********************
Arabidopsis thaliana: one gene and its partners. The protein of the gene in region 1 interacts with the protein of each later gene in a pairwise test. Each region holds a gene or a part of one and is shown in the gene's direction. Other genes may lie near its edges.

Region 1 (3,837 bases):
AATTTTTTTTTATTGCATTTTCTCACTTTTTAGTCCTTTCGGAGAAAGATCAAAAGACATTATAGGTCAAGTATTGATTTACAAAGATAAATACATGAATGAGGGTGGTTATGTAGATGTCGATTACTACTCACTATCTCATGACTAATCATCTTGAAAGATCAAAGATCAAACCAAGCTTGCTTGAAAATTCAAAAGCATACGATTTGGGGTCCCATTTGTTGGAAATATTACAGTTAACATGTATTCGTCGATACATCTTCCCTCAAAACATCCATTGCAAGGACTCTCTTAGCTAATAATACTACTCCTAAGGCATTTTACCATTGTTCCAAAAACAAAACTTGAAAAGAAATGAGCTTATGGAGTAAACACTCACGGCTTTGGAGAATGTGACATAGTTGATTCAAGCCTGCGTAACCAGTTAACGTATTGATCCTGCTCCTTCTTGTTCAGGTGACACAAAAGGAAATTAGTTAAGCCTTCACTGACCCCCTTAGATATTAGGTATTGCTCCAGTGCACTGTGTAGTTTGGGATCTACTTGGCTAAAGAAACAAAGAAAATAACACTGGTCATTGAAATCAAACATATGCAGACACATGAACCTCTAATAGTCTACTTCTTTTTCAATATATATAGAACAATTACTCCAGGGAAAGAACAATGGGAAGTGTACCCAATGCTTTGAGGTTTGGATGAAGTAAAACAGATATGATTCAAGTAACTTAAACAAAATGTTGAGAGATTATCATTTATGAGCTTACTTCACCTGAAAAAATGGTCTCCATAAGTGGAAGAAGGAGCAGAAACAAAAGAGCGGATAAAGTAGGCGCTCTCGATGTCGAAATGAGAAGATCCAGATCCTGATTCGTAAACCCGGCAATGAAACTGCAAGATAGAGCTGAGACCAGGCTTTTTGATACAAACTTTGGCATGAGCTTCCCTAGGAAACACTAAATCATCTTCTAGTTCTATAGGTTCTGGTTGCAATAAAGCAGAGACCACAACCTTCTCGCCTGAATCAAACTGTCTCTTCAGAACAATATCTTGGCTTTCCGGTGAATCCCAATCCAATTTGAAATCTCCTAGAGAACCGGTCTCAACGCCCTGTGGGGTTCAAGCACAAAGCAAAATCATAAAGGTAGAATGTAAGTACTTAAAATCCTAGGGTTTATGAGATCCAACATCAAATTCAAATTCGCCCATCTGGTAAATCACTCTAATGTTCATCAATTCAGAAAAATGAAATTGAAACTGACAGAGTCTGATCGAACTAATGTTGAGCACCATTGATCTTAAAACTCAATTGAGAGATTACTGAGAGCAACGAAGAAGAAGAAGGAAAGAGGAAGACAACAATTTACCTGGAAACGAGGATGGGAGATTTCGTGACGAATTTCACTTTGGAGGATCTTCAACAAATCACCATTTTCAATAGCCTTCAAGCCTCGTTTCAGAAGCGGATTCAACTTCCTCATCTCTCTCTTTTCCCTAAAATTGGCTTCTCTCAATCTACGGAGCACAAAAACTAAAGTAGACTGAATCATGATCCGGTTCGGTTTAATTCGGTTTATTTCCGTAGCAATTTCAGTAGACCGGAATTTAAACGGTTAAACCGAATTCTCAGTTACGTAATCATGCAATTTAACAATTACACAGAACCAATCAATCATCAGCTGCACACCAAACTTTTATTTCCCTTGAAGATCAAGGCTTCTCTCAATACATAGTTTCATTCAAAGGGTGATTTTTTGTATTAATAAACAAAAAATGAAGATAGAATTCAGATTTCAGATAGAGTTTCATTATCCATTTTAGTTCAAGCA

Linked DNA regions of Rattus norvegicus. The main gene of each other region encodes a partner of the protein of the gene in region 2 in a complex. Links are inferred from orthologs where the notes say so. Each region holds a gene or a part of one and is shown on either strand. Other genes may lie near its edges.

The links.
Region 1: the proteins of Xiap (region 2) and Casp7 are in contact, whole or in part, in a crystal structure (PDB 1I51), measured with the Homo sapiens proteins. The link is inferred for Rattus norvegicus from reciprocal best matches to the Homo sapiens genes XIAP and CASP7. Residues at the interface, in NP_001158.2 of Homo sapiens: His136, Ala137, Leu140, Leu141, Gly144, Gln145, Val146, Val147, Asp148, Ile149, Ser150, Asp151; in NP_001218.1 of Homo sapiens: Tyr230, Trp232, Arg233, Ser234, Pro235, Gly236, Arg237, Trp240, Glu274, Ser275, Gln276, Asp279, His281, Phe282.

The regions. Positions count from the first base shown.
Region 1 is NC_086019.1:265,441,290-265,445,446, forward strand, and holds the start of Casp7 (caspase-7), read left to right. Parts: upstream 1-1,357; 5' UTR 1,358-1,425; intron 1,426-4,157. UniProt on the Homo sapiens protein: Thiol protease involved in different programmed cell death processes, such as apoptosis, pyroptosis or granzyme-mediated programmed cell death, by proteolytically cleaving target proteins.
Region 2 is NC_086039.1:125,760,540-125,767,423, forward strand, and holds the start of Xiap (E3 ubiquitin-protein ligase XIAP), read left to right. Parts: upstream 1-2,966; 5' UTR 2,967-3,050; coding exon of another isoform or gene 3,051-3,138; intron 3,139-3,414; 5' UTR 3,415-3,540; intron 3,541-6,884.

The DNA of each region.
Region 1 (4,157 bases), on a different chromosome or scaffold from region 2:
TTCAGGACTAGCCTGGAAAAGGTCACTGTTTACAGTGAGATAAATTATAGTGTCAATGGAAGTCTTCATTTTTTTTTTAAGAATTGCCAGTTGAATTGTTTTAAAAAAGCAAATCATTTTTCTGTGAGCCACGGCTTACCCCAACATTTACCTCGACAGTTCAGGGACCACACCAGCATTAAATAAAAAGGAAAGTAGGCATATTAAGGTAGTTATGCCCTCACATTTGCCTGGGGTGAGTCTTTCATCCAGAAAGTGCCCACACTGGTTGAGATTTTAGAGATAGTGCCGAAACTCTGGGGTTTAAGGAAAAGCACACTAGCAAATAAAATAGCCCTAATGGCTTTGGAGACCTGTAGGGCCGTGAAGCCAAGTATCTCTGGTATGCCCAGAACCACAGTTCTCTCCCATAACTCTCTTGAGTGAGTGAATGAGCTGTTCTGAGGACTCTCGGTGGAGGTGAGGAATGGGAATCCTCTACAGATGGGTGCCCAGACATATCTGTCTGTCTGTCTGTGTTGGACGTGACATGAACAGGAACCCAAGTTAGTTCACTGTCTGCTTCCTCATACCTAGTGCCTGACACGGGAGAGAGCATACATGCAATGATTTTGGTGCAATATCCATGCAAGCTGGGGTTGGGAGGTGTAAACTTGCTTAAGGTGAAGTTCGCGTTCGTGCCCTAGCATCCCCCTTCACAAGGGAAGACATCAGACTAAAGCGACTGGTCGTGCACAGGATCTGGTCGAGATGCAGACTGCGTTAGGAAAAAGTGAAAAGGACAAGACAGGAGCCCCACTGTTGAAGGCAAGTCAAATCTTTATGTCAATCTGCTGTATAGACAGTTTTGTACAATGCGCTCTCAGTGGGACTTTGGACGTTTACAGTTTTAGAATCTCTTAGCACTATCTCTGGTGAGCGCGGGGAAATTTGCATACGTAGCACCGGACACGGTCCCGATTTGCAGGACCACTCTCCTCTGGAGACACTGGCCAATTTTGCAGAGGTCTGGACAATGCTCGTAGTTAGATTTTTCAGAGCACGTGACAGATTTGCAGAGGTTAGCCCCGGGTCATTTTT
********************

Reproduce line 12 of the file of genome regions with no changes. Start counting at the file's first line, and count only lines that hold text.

TTCAGGACTAGCCTGGAAAAGGTCACTGTTTACAGTGAGATAAATTATAGTGTCAATGGAAGTCTTCATTTTTTTTTTAAGAATTGCCAGTTGAATTGTTTTAAAAAAGCAAATCATTTTTCTGTGAGCCACGGCTTACCCCAACATTTACCTCGACAGTTCAGGGACCACACCAGCATTAAATAAAAAGGAAAGTAGGCATATTAAGGTAGTTATGCCCTCACATTTGCCTGGGGTGAGTCTTTCATCCAGAAAGTGCCCACACTGGTTGAGATTTTAGAGATAGTGCCGAAACTCTGGGGTTTAAGGAAAAGCACACTAGCAAATAAAATAGCCCTAATGGCTTTGGAGACCTGTAGGGCCGTGAAGCCAAGTATCTCTGGTATGCCCAGAACCACAGTTCTCTCCCATAACTCTCTTGAGTGAGTGAATGAGCTGTTCTGAGGACTCTCGGTGGAGGTGAGGAATGGGAATCCTCTACAGATGGGTGCCCAGACATATCTGTCTGTCTGTCTGTGTTGGACGTGACATGAACAGGAACCCAAGTTAGTTCACTGTCTGCTTCCTCATACCTAGTGCCTGACACGGGAGAGAGCATACATGCAATGATTTTGGTGCAATATCCATGCAAGCTGGGGTTGGGAGGTGTAAACTTGCTTAAGGTGAAGTTCGCGTTCGTGCCCTAGCATCCCCCTTCACAAGGGAAGACATCAGACTAAAGCGACTGGTCGTGCACAGGATCTGGTCGAGATGCAGACTGCGTTAGGAAAAAGTGAAAAGGACAAGACAGGAGCCCCACTGTTGAAGGCAAGTCAAATCTTTATGTCAATCTGCTGTATAGACAGTTTTGTACAATGCGCTCTCAGTGGGACTTTGGACGTTTACAGTTTTAGAATCTCTTAGCACTATCTCTGGTGAGCGCGGGGAAATTTGCATACGTAGCACCGGACACGGTCCCGATTTGCAGGACCACTCTCCTCTGGAGACACTGGCCAATTTTGCAGAGGTCTGGACAATGCTCGTAGTTAGATTTTTCAGAGCACGTGACAGATTTGCAGAGGTTAGCCCCGGGTCATTTTT